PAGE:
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Muslim former Georgetown prof critical of Islamism ignored by Democrats in terrorism hearing

Academic threatened with ‘women beating’ sermons; female senator changes topic

Islamists threaten and mutilate women for being women. But Senate Democrats, including those who claim to defend women’s rights, didn’t want to hear about it.

Our reporter Andy Ngo of Portland State University got his first New York Times byline with a story on Wednesday’s Senate Homeland Security Committee hearing on Islamist movements, peaceful and otherwise.

The Democrats on the panel ignored two women of color who criticized the violence against women that is justified by political and ideological Islamism.

Those women were the ex-Muslim human rights activist Ayaan Hirsi Ali, a victim of female genital mutilation whose honorary degree was yanked by Brandeis University because of her “Islamophobic” views, and Asra Nomani, a Muslim former Georgetown professor who was disinvited from speaking at Duke for her similar views. Nomani was also harassed by a white colleague because of her vote for Donald Trump.

Instead, the Democrats directed their questions to a white male government official they had invited to defend Islam as inherently peaceful.

The hearing followed recent terrorist attacks in Great Britain, Iran and Afghanistan, and took place just hours after a gunman intentionally targeted and shot Republican lawmakers practicing for a charity baseball game. Ngo reports:

The contentious atmosphere carried on to the committee members themselves as Democratic committee leader, Senator Claire McCaskill of Missouri, expressed her disagreement with the premise of the hearing, called by Republican Senator Ron Johnson of Wisconsin.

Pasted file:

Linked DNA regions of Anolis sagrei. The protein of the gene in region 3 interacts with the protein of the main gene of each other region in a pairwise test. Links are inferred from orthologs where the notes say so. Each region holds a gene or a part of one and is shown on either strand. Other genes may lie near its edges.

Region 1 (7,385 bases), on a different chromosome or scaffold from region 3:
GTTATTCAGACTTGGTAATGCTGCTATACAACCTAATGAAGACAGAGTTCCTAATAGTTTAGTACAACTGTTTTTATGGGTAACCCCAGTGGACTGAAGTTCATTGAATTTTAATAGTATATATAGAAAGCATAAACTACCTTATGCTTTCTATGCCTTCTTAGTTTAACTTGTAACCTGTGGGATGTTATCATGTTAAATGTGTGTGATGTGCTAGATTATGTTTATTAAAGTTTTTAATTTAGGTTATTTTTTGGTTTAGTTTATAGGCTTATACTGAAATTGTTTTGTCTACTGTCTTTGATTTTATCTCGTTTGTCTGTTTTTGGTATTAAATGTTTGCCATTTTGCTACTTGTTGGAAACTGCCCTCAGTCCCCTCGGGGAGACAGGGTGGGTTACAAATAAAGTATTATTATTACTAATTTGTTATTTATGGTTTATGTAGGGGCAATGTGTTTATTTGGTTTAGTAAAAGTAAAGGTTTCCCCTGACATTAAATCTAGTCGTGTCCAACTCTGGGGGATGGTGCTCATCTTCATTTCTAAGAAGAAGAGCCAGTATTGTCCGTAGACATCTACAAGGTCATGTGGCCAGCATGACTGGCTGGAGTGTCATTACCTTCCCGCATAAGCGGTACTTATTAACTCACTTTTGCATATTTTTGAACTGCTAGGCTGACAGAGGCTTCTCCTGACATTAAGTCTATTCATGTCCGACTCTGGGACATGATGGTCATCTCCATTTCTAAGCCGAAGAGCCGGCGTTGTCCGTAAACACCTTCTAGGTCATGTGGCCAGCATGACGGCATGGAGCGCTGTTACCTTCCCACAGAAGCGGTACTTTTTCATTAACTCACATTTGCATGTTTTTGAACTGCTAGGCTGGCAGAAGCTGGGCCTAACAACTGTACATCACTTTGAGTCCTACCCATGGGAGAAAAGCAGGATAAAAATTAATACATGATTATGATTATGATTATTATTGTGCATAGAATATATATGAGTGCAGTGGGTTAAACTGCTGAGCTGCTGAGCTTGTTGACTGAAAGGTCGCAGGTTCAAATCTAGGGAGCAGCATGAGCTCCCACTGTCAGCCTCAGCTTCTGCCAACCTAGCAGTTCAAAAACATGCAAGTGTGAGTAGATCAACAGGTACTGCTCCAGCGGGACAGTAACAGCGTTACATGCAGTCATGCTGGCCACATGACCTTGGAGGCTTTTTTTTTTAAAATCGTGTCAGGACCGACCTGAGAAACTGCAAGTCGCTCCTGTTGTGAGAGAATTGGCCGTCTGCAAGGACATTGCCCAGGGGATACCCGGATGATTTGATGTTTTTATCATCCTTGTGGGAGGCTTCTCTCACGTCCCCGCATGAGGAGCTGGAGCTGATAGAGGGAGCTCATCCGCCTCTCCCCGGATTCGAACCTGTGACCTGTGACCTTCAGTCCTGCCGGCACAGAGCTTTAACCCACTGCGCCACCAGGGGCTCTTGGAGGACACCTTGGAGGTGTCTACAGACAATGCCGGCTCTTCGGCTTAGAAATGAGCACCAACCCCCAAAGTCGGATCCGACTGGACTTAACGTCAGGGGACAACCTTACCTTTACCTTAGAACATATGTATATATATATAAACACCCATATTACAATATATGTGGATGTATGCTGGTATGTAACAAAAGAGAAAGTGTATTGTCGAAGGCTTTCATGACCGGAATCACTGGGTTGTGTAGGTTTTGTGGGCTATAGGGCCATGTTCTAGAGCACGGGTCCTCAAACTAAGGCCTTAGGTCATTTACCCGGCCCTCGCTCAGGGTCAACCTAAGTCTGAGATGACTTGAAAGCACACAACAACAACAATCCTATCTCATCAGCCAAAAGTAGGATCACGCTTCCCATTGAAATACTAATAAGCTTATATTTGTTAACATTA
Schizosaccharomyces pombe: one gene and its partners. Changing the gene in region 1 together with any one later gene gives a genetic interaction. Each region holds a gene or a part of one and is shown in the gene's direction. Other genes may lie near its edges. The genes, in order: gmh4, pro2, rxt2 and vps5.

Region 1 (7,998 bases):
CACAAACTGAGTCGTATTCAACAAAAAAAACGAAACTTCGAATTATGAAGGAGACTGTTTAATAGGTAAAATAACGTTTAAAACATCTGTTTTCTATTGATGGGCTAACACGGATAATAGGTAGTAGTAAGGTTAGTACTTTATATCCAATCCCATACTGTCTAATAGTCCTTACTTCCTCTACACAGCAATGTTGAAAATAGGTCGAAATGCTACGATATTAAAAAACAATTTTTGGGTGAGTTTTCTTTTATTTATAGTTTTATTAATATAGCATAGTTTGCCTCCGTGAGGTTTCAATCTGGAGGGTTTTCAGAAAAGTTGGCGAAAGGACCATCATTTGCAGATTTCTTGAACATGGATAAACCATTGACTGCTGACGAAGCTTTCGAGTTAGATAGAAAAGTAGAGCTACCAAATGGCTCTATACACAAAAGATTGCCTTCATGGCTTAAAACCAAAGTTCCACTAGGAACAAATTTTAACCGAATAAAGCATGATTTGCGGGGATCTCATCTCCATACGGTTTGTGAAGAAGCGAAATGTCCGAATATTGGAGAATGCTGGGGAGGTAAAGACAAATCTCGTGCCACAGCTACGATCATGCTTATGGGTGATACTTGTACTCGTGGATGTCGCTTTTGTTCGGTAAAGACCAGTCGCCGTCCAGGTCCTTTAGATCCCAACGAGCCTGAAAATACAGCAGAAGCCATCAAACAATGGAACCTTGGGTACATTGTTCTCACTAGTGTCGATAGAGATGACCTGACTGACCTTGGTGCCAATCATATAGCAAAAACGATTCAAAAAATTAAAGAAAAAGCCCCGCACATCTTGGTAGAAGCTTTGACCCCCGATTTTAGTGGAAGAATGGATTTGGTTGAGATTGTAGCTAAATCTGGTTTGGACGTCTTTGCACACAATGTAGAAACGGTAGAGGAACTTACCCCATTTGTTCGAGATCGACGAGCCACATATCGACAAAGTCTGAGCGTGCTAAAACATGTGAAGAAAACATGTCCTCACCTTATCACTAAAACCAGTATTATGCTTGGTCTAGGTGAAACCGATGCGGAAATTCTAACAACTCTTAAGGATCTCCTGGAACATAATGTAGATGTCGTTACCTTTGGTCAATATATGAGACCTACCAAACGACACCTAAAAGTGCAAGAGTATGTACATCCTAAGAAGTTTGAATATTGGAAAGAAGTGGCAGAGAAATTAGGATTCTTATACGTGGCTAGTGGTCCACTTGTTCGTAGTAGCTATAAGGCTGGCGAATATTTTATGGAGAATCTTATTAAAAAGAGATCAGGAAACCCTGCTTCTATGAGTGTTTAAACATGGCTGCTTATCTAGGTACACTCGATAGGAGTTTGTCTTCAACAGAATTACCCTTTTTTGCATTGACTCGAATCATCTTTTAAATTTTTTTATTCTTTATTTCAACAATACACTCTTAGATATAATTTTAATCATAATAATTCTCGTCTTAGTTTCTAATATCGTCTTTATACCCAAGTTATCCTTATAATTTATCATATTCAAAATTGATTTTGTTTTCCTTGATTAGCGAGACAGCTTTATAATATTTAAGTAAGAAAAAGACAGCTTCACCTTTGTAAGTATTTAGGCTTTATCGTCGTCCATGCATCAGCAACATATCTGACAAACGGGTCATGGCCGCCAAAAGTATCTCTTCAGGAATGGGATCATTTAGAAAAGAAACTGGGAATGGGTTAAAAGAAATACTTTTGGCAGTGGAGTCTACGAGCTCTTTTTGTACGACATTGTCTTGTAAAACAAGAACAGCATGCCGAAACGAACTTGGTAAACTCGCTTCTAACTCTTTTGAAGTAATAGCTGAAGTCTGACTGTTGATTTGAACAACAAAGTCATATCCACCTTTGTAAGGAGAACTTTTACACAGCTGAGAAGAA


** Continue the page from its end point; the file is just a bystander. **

“Anyone who twists or distorts religion to a place of evil is an exception to the rule,” she said. “We should not focus on religion.” McCaskill proceeded to lecture the panelists on “freedom of religion” in the United States. …

“The part [of Islam] that is a political doctrine consists of a worldview, a system of laws, and a moral code that is totally incompatible with our constitution, our laws, and our way of life,” [Ali] testified.

Nomani, a former Wall Street Journal reporter [whose colleague Daniel Pearl was beheaded by Islamists after he left her house] and Women in the World contributor, echoed Hirsi Ali. “The ideology of Islamism contradicts the constitutional values of this country,” she said. “The elements of Islamism are very clear.” …

“There was one value that connected the 27 men involved in Danny’s kidnapping and murder,” Nomani testified. “They had all absorbed the da‘wa, the evangelism, of an ideological interpretation of Islam.”

Ali and Nomani were targeted by a Saudi-funded Georgetown research center that called them “anti-Muslim” before the hearing, but it was the Democratic senators – including several women – who limited their voices by ignoring them in the question-and-answer session, according to Ngo:

At one point, when Nomani shared examples of violent preachings on “women beating” she had received through Amazon, [Ranking Member Claire] McCaskill turned the conversation to book banning.

Democratic Senator Gary Peters later criticized the “anti-Islamic sentiment” in some of the written testimonies.

“I became concerned about a recurrent theme of anti-Islamic sentiment,” Peters stated. “The perpetuation of anti-Islamic attitudes undermine our collective values and it contributes to the undercurrent of xenophobia.”

Ngo said “the strategy of deflection by Democratic senators” limited Ali and Nomani to about 15 minutes of testimony combined in a hearing that was just under two hours.

Read the story.

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IMAGE: Asra Nomani/Twitter

 

About the Author
Associate Editor
Greg spent several years as a technology policy reporter and editor for Warren Communications News in Washington, D.C., and guest host on C-SPAN’s “The Communicators.” Previously he led media and public relations at Seattle’s Discovery Institute, a free-market think tank. Greg is developing a Web series about a college newspaper, COPY, whose pilot episode was a semifinalist in the TV category for the Scriptapalooza competition in 2012. He graduated in 2001 with a B.A. from Seattle Pacific University, where he co-founded the alternative newspaper PUNCH and served as a reporter, editor and columnist for The Falcon.

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